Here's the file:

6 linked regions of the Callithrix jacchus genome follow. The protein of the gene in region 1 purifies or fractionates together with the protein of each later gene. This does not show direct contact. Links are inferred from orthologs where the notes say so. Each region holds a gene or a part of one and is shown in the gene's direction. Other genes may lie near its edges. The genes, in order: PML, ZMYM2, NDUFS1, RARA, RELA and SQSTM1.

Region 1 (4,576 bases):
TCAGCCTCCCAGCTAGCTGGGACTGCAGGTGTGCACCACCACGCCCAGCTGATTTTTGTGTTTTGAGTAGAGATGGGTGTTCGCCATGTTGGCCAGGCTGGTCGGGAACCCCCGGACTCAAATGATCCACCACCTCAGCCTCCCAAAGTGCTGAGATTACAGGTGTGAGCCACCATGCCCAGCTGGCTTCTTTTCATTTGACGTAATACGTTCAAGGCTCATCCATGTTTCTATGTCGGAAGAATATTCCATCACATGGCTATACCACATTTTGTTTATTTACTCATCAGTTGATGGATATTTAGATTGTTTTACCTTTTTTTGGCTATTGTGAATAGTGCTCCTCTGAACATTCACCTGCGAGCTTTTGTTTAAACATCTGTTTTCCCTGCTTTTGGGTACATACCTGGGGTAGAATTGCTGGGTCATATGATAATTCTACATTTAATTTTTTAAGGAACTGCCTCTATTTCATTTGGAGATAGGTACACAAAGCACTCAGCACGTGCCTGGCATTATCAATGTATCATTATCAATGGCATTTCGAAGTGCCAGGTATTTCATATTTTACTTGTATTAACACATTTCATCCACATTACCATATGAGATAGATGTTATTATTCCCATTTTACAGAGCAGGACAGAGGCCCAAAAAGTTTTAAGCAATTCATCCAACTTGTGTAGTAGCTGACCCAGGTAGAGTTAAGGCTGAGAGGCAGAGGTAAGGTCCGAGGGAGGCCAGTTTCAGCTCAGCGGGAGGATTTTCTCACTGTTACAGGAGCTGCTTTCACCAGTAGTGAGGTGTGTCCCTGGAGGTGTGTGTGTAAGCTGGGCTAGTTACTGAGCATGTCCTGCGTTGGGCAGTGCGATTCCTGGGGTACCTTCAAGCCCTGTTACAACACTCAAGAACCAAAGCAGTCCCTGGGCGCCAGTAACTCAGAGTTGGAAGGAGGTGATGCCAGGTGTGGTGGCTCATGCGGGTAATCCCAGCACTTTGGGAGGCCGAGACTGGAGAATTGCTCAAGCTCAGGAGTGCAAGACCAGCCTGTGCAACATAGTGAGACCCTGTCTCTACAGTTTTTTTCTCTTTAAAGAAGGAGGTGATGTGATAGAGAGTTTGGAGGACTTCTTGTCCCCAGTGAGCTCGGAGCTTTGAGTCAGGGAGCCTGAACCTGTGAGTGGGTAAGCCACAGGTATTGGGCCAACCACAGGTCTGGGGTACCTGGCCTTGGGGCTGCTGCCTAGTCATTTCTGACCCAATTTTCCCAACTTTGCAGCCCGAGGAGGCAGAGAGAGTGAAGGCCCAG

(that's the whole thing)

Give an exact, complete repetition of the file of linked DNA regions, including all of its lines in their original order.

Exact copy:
6 linked regions of the Callithrix jacchus genome follow. The protein of the gene in region 1 purifies or fractionates together with the protein of each later gene. This does not show direct contact. Links are inferred from orthologs where the notes say so. Each region holds a gene or a part of one and is shown in the gene's direction. Other genes may lie near its edges. The genes, in order: PML, ZMYM2, NDUFS1, RARA, RELA and SQSTM1.

Region 1 (4,576 bases):
TCAGCCTCCCAGCTAGCTGGGACTGCAGGTGTGCACCACCACGCCCAGCTGATTTTTGTGTTTTGAGTAGAGATGGGTGTTCGCCATGTTGGCCAGGCTGGTCGGGAACCCCCGGACTCAAATGATCCACCACCTCAGCCTCCCAAAGTGCTGAGATTACAGGTGTGAGCCACCATGCCCAGCTGGCTTCTTTTCATTTGACGTAATACGTTCAAGGCTCATCCATGTTTCTATGTCGGAAGAATATTCCATCACATGGCTATACCACATTTTGTTTATTTACTCATCAGTTGATGGATATTTAGATTGTTTTACCTTTTTTTGGCTATTGTGAATAGTGCTCCTCTGAACATTCACCTGCGAGCTTTTGTTTAAACATCTGTTTTCCCTGCTTTTGGGTACATACCTGGGGTAGAATTGCTGGGTCATATGATAATTCTACATTTAATTTTTTAAGGAACTGCCTCTATTTCATTTGGAGATAGGTACACAAAGCACTCAGCACGTGCCTGGCATTATCAATGTATCATTATCAATGGCATTTCGAAGTGCCAGGTATTTCATATTTTACTTGTATTAACACATTTCATCCACATTACCATATGAGATAGATGTTATTATTCCCATTTTACAGAGCAGGACAGAGGCCCAAAAAGTTTTAAGCAATTCATCCAACTTGTGTAGTAGCTGACCCAGGTAGAGTTAAGGCTGAGAGGCAGAGGTAAGGTCCGAGGGAGGCCAGTTTCAGCTCAGCGGGAGGATTTTCTCACTGTTACAGGAGCTGCTTTCACCAGTAGTGAGGTGTGTCCCTGGAGGTGTGTGTGTAAGCTGGGCTAGTTACTGAGCATGTCCTGCGTTGGGCAGTGCGATTCCTGGGGTACCTTCAAGCCCTGTTACAACACTCAAGAACCAAAGCAGTCCCTGGGCGCCAGTAACTCAGAGTTGGAAGGAGGTGATGCCAGGTGTGGTGGCTCATGCGGGTAATCCCAGCACTTTGGGAGGCCGAGACTGGAGAATTGCTCAAGCTCAGGAGTGCAAGACCAGCCTGTGCAACATAGTGAGACCCTGTCTCTACAGTTTTTTTCTCTTTAAAGAAGGAGGTGATGTGATAGAGAGTTTGGAGGACTTCTTGTCCCCAGTGAGCTCGGAGCTTTGAGTCAGGGAGCCTGAACCTGTGAGTGGGTAAGCCACAGGTATTGGGCCAACCACAGGTCTGGGGTACCTGGCCTTGGGGCTGCTGCCTAGTCATTTCTGACCCAATTTTCCCAACTTTGCAGCCCGAGGAGGCAGAGAGAGTGAAGGCCCAG